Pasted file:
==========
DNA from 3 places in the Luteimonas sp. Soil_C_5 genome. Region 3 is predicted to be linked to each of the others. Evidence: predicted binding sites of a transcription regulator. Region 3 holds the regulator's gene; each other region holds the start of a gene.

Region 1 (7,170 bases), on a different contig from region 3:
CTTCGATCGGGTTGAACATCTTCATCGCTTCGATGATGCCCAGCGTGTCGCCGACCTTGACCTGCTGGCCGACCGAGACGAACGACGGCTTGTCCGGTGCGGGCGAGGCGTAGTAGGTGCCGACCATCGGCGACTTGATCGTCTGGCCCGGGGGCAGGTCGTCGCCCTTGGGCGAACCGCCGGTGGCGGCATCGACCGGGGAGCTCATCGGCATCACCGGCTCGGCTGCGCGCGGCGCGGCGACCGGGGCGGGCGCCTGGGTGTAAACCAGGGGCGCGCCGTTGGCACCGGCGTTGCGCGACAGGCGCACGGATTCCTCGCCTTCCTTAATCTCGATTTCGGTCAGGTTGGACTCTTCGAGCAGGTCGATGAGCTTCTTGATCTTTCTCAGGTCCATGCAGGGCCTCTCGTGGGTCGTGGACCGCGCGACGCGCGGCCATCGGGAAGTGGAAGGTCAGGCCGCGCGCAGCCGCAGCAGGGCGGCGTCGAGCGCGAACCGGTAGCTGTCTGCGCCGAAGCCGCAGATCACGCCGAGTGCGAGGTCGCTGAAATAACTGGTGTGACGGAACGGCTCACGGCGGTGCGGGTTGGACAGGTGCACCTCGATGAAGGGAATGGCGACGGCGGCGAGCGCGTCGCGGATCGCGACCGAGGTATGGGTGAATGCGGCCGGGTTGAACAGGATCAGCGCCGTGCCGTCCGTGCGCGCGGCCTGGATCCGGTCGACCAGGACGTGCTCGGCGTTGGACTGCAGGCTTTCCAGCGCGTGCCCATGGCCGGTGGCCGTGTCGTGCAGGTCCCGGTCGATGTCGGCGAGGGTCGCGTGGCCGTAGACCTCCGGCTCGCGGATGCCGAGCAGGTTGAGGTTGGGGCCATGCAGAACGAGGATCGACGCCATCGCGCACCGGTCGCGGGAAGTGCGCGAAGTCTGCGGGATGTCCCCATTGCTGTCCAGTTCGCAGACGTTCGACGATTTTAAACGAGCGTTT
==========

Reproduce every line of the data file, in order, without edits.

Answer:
DNA from 3 places in the Luteimonas sp. Soil_C_5 genome. Region 3 is predicted to be linked to each of the others. Evidence: predicted binding sites of a transcription regulator. Region 3 holds the regulator's gene; each other region holds the start of a gene.

Region 1 (7,170 bases), on a different contig from region 3:
CTTCGATCGGGTTGAACATCTTCATCGCTTCGATGATGCCCAGCGTGTCGCCGACCTTGACCTGCTGGCCGACCGAGACGAACGACGGCTTGTCCGGTGCGGGCGAGGCGTAGTAGGTGCCGACCATCGGCGACTTGATCGTCTGGCCCGGGGGCAGGTCGTCGCCCTTGGGCGAACCGCCGGTGGCGGCATCGACCGGGGAGCTCATCGGCATCACCGGCTCGGCTGCGCGCGGCGCGGCGACCGGGGCGGGCGCCTGGGTGTAAACCAGGGGCGCGCCGTTGGCACCGGCGTTGCGCGACAGGCGCACGGATTCCTCGCCTTCCTTAATCTCGATTTCGGTCAGGTTGGACTCTTCGAGCAGGTCGATGAGCTTCTTGATCTTTCTCAGGTCCATGCAGGGCCTCTCGTGGGTCGTGGACCGCGCGACGCGCGGCCATCGGGAAGTGGAAGGTCAGGCCGCGCGCAGCCGCAGCAGGGCGGCGTCGAGCGCGAACCGGTAGCTGTCTGCGCCGAAGCCGCAGATCACGCCGAGTGCGAGGTCGCTGAAATAACTGGTGTGACGGAACGGCTCACGGCGGTGCGGGTTGGACAGGTGCACCTCGATGAAGGGAATGGCGACGGCGGCGAGCGCGTCGCGGATCGCGACCGAGGTATGGGTGAATGCGGCCGGGTTGAACAGGATCAGCGCCGTGCCGTCCGTGCGCGCGGCCTGGATCCGGTCGACCAGGACGTGCTCGGCGTTGGACTGCAGGCTTTCCAGCGCGTGCCCATGGCCGGTGGCCGTGTCGTGCAGGTCCCGGTCGATGTCGGCGAGGGTCGCGTGGCCGTAGACCTCCGGCTCGCGGATGCCGAGCAGGTTGAGGTTGGGGCCATGCAGAACGAGGATCGACGCCATCGCGCACCGGTCGCGGGAAGTGCGCGAAGTCTGCGGGATGTCCCCATTGCTGTCCAGTTCGCAGACGTTCGACGATTTTAAACGAGCGTTT